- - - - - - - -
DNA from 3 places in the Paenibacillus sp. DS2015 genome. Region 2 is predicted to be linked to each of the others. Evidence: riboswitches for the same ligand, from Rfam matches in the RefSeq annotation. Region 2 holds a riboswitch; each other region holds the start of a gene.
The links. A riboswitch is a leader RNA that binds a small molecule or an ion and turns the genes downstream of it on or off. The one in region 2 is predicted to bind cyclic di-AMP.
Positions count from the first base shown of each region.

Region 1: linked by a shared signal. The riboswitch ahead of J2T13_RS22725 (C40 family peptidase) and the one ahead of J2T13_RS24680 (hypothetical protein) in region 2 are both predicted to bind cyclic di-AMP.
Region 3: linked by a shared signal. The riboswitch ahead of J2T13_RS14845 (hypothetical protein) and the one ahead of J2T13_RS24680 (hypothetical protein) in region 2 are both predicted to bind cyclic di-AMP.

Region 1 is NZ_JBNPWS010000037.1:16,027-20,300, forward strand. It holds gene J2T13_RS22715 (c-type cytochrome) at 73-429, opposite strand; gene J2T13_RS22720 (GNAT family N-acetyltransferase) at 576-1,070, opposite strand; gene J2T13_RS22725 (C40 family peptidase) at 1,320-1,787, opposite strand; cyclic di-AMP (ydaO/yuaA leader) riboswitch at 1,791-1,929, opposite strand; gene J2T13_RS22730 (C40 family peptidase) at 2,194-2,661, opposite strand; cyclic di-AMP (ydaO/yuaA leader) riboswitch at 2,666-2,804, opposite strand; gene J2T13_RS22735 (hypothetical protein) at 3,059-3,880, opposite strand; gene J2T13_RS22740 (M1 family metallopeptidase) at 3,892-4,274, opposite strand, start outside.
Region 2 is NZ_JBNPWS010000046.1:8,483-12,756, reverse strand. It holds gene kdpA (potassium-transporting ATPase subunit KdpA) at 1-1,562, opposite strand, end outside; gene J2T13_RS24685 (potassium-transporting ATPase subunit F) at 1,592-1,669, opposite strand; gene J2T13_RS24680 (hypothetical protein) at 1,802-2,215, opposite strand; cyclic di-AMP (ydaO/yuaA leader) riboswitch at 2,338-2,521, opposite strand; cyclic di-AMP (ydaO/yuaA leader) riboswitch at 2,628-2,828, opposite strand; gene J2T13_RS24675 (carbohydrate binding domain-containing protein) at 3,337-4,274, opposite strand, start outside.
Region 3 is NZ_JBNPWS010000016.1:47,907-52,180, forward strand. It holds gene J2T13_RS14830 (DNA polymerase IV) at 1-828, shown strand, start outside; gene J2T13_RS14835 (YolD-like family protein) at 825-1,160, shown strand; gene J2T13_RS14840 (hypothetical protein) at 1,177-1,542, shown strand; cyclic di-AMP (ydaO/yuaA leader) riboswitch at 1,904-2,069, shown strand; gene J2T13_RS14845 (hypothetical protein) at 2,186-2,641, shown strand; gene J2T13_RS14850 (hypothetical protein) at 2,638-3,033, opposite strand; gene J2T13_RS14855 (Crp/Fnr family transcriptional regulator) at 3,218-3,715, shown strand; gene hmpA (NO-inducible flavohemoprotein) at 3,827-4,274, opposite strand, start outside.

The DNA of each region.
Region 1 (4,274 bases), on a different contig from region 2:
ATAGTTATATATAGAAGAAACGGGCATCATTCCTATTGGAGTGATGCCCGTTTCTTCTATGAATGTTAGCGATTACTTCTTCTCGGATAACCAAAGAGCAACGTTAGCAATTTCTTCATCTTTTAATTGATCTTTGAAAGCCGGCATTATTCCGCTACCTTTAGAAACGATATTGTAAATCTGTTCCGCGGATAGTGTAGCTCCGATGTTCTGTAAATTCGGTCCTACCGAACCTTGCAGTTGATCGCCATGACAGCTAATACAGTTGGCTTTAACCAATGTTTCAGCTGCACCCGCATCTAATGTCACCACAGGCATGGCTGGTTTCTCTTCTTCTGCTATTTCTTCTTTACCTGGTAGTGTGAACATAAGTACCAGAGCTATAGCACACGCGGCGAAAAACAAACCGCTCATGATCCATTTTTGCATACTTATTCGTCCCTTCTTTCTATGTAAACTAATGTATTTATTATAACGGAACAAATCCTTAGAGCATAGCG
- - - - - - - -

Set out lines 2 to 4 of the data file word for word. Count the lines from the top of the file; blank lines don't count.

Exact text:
The links. A riboswitch is a leader RNA that binds a small molecule or an ion and turns the genes downstream of it on or off. The one in region 2 is predicted to bind cyclic di-AMP.
Positions count from the first base shown of each region.

Region 1: linked by a shared signal. The riboswitch ahead of J2T13_RS22725 (C40 family peptidase) and the one ahead of J2T13_RS24680 (hypothetical protein) in region 2 are both predicted to bind cyclic di-AMP.